Lehrmann said he claimed he needed to pick up documents for Reynolds because if he told the truth about needing to pick up his house keys "that security would have said 'bugger off and come back next week'. And I needed to get home."

The Seven Network paid for Lehrmann's rent following his Seven Spotlight interview.

In court it was revealed that Lehrmann said Seven Network paid for accommodation in locations where the filming of the Spotlight interview took place. It was confirmed Seven has been paying his rent for a year as part of an arrangement to deliver the interview.

Wilkinson's barrister said: "It was part of the agreement, wasn't it, that you were paid for 12 months of accommodation by Channel Seven, yes? That occurred from June 2023, and it's to be paid until June 2024."

Seven has previously said it "made no payment to Bruce Lehrmann for the interview" but rather it "assisted with accommodation as part of the filming of the report".


Lehrmann told the court he did not know how much it had cost the network.

Lehrmann's exact rent costs were revealed.

Court documents revealed how much Channel Seven has paid for Lehrmann's rent.

Seven agreed to pay Lehrmann's rent for 12 months in return for exclusive access to him from mid-2023 to mid-2024. 

An invoice uploaded shows the fortnightly rent cost $4,000 for a period in June. Over 12 months, the cost would total more than $100,000. 

Following on from the rent revelation, The Walkey Foundation has revoked Seven Spotlight's nomination.

The Walkley Foundation has revoked the nomination given to Seven's Spotlight, following their interview with Lehrmann in June. 

The Walkleys said the episode was no longer "eligible for consideration" as a finalist because the entry did not accurately describe the "extent of benefits" provided to Lehrmann. This is in reference to the rent information detailed in court.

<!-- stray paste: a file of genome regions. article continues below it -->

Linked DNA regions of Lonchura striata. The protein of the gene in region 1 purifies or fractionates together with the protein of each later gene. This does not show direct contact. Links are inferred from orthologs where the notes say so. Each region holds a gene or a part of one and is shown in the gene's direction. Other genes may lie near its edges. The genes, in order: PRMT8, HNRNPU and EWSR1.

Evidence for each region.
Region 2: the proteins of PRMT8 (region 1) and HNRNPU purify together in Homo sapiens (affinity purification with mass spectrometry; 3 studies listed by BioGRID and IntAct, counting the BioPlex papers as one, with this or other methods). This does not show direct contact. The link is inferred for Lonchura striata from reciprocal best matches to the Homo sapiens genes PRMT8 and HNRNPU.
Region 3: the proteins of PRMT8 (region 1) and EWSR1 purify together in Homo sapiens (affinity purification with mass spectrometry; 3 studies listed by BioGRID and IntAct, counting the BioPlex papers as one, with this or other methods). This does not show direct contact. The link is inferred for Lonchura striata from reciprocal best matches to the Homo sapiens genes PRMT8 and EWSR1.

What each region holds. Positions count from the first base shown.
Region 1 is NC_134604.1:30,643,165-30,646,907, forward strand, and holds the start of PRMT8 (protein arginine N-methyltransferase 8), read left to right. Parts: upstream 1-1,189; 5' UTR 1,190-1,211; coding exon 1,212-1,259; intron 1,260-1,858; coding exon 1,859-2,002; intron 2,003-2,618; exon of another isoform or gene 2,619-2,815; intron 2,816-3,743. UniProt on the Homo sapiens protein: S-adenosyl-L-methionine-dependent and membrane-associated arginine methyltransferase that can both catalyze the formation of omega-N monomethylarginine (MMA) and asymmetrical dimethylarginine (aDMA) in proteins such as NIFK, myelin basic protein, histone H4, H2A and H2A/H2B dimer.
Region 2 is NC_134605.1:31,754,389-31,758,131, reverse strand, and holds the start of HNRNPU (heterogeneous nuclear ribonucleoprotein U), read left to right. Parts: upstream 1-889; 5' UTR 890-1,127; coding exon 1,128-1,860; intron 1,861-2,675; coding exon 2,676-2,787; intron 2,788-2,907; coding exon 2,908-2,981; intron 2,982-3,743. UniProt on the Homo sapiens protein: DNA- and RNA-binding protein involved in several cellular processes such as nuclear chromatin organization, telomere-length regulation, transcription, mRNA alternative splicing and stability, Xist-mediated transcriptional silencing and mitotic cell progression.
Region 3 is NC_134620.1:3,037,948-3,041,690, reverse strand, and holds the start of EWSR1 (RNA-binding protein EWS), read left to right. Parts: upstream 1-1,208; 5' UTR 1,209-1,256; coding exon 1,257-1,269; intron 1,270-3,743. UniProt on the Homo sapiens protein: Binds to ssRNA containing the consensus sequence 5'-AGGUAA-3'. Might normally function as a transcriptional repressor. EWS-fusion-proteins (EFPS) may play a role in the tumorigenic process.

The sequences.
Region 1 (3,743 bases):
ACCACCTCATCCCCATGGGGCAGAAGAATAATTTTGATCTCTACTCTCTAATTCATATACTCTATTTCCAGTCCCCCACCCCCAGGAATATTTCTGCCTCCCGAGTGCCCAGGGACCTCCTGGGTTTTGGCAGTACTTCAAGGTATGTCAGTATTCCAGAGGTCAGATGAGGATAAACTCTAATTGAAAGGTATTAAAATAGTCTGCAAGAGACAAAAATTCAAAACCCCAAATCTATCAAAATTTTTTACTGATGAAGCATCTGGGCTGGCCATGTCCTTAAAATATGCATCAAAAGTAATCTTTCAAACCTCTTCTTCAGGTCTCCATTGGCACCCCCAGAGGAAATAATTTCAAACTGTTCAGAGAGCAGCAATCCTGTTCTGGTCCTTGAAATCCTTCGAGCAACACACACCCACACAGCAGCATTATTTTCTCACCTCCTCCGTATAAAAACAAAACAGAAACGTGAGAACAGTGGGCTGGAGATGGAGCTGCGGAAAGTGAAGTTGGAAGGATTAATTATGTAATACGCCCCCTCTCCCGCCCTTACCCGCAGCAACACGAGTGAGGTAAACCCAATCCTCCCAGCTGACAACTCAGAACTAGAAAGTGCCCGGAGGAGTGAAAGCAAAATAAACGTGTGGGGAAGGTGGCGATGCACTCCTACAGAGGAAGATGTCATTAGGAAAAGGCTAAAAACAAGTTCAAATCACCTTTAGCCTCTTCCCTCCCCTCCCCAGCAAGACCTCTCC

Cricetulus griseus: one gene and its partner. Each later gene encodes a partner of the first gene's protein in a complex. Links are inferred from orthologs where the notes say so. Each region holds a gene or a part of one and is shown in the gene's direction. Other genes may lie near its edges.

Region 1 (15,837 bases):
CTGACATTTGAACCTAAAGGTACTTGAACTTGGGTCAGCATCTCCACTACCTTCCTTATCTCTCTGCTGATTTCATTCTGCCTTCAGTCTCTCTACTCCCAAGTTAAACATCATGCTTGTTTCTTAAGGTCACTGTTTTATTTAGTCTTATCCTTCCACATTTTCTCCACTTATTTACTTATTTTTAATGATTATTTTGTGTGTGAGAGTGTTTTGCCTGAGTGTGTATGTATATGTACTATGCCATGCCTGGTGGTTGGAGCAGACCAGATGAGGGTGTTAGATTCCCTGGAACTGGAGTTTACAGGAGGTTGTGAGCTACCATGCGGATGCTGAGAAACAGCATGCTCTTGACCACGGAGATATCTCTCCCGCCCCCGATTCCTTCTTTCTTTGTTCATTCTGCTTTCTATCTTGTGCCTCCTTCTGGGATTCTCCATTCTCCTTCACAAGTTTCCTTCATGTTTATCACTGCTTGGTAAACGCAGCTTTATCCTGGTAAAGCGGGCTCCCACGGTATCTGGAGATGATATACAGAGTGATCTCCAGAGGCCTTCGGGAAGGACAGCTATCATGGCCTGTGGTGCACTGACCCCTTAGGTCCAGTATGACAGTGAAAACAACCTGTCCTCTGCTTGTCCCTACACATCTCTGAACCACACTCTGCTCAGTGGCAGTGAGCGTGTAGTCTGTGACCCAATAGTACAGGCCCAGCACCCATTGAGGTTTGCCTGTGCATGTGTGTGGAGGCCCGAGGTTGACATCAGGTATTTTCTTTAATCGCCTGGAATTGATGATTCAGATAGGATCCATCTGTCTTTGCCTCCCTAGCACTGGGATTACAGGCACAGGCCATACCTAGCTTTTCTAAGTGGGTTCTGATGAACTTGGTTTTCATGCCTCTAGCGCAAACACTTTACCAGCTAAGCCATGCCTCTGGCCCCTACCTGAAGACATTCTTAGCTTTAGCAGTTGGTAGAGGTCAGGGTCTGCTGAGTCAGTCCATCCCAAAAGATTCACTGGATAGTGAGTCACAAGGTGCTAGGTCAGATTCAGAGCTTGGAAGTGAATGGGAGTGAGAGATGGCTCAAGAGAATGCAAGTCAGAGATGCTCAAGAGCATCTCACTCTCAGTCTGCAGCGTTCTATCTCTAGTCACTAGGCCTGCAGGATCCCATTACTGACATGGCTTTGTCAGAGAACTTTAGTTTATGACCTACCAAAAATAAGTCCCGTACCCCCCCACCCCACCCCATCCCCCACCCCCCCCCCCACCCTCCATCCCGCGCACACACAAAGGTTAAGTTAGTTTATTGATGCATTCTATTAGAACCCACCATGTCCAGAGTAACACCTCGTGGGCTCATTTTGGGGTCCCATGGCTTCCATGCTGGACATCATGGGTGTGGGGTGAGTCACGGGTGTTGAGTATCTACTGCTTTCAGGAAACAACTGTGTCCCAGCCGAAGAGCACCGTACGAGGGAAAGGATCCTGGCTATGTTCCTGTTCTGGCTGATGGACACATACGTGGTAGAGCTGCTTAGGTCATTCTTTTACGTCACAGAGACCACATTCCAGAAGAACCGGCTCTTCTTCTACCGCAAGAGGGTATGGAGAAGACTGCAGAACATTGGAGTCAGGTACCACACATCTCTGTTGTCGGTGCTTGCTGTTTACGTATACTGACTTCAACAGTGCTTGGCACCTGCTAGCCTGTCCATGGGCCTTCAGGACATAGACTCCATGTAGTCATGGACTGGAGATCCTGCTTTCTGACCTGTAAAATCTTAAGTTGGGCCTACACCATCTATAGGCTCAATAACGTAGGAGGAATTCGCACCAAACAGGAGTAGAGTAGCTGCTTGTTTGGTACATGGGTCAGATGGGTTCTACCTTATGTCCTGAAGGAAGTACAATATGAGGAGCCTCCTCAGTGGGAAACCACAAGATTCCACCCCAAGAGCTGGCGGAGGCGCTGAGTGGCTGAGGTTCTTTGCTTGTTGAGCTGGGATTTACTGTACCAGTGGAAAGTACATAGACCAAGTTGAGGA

"The Board of The Walkley Foundation has reviewed documents uploaded to the Federal Court this week which show an exclusivity agreement made between Seven and Bruce Lehrmann in April 2023 and a leasing arrangement which provided Mr Lehrmann with 12 months of accommodation," the statement said.

"The Walkley Foundation has revoked the story’s finalist status in the 68th Walkley Awards."

Lehrmann sought cocaine after The Project interview with Higgins and Wilkinson was broadcast.

Soon after Lehrmann watched a TV report detailing Higgins' allegation of sexual assault in Parliament House, he was on the phone to a friend to get cocaine.

Lehrmann viewed the report on Network Ten's The Project in the office of his then-lawyer Rick Korn, who he had contacted for advice on what to do once the allegations became public.


As the program finished and Lehrmann's session with the criminal lawyer came to an end, he was messaging a friend to secure cocaine to use at his Sydney apartment, the federal court was told.

"I was in a bad place, yes," Lehrmann said.

The defamation trial against Network 10 and Wilkinson continues. 

With AAP.

If this has raised any issues for you, or if you just feel like you need to speak to someone, please call 1800 RESPECT (1800 737 732) – the national sexual assault, domestic and family violence counselling service. 

Mamamia is a charity partner of RizeUp Australia, a Queensland-based organisation that helps women and families move on after the devastation of domestic violence. If you would like to support their mission to deliver life-changing and practical support to these families when they need it most, you can donate here.

This article was originally published on November 29, 2023, and has since been updated with new information. 

Feature Image: AAP.